Citizen-sensors: the city’s new “clients”
Far more so than microcircuits, citizens have become the smartest and most highly skilled sensors for analyzing urban services. They voice their opinions about them on the social networks and thus become the best source for feeding Big Data.
In this era of digital governments and citizen empowerment, local residents assume the category of clients, which radically changes the model of relationship between citizens and their governors. The capabilities offered by the social media to the new citizen-sensor are triggering a “tripadvisor effect”, whereby each action of the municipal government is assessed, evaluated and rated. Everything from garbage collection or the change of direction in a street.
The Dutch sociologist Saskia Sassen, Príncipe de Asturias Social Sciences Prize in 2013 for her contribution to –and as a driver of– the concept of global city, among other merits, maintains that cities are not machines, and points out that technology must be at the service of citizens and not vice versa. Sassen champions an open-code urban system so the city can maintain a dialogue with its inhabitants, and she deplores closed interactive technologies because they act as hidden spies and cause “de-urbanizing effects” on the city.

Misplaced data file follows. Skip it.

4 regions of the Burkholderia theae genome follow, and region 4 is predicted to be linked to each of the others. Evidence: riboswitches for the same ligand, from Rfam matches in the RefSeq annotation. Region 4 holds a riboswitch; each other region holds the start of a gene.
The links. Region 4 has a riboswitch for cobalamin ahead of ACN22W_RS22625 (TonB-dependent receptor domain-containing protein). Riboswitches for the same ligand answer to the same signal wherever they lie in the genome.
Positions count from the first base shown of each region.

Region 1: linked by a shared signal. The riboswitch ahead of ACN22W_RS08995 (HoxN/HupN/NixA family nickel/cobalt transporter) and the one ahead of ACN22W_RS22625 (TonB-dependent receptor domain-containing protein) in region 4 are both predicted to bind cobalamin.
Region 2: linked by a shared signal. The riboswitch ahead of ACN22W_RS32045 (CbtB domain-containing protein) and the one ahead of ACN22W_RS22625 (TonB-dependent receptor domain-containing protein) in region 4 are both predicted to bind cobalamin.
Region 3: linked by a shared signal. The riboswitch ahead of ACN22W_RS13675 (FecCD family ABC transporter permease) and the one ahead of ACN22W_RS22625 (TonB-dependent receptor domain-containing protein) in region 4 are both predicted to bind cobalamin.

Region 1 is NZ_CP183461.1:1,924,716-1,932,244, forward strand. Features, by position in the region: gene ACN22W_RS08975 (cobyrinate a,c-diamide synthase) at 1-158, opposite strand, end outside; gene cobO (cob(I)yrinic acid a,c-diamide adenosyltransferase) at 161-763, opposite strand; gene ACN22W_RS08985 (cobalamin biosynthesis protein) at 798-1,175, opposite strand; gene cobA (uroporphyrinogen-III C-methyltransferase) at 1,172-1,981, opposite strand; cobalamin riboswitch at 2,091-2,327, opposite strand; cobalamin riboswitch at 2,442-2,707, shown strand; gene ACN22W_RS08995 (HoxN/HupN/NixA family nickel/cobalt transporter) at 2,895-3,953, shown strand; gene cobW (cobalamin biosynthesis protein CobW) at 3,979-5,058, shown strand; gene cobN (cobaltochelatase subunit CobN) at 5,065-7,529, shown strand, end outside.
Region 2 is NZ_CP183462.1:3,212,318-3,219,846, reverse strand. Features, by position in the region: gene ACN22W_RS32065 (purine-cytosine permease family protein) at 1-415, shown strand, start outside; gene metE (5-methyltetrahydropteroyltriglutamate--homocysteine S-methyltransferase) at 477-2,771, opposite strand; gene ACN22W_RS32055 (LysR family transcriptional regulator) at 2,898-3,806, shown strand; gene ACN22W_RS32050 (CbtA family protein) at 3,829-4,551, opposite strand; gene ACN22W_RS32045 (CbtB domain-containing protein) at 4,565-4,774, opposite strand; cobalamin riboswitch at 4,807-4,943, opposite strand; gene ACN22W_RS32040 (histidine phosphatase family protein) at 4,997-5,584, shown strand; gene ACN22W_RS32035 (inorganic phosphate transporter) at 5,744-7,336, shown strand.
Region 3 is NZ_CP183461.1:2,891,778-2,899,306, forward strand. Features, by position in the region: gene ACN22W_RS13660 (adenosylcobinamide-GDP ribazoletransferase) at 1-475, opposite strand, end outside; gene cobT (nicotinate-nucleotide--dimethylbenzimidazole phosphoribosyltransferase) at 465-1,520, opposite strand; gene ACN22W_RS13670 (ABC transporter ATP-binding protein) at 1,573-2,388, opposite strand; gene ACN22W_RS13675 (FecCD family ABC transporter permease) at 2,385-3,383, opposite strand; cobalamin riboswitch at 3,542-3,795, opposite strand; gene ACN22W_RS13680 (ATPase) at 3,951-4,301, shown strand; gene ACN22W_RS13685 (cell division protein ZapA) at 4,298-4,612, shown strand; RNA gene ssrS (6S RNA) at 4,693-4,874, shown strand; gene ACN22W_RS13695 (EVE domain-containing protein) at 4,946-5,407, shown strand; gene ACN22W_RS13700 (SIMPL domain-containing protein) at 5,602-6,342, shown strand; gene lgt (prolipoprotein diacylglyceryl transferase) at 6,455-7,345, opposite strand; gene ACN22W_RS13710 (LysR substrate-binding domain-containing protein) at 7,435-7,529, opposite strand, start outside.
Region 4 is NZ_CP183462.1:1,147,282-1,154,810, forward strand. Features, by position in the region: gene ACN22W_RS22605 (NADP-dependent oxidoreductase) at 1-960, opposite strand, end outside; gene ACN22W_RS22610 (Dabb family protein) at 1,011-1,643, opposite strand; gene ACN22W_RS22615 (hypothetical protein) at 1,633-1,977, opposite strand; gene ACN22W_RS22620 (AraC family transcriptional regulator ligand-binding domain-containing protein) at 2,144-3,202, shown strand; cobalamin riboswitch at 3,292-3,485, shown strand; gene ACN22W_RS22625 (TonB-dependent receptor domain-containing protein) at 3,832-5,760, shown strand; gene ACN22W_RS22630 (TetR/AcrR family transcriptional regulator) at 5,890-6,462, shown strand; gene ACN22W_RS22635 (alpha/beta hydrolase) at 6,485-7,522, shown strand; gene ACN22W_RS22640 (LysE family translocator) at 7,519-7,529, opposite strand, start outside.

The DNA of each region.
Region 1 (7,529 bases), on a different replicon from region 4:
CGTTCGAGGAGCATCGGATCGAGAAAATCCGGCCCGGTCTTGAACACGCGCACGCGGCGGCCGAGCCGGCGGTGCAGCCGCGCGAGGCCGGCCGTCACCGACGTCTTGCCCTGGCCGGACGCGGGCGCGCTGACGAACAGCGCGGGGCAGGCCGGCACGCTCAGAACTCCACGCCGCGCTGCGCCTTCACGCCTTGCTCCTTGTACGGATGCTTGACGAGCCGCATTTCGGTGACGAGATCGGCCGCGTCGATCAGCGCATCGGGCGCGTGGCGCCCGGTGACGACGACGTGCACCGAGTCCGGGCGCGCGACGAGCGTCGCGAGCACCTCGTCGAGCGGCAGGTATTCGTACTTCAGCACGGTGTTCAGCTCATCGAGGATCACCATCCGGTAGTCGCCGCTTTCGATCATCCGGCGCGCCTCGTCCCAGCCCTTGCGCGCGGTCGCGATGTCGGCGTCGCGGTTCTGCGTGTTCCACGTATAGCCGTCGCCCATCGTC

In an interview with the journalist Alfonso Armada in May 2013 for the newspaper ABC, Sassen recounted that one night when she was walking with the head of urban planning in Berlin, he told her his greatest challenge as a planner was to get people to come out into the street at night. The interviewer asked whether she meant “getting out into the street” the way people do in Madrid, and the sociologist answered: “Exactly”. It is flattering that a leading light in the field of urban planning like Sassen should be of the opinion that the prevailing feature of Madrid is not its traffic, but a “deep and heartfelt urban experience”.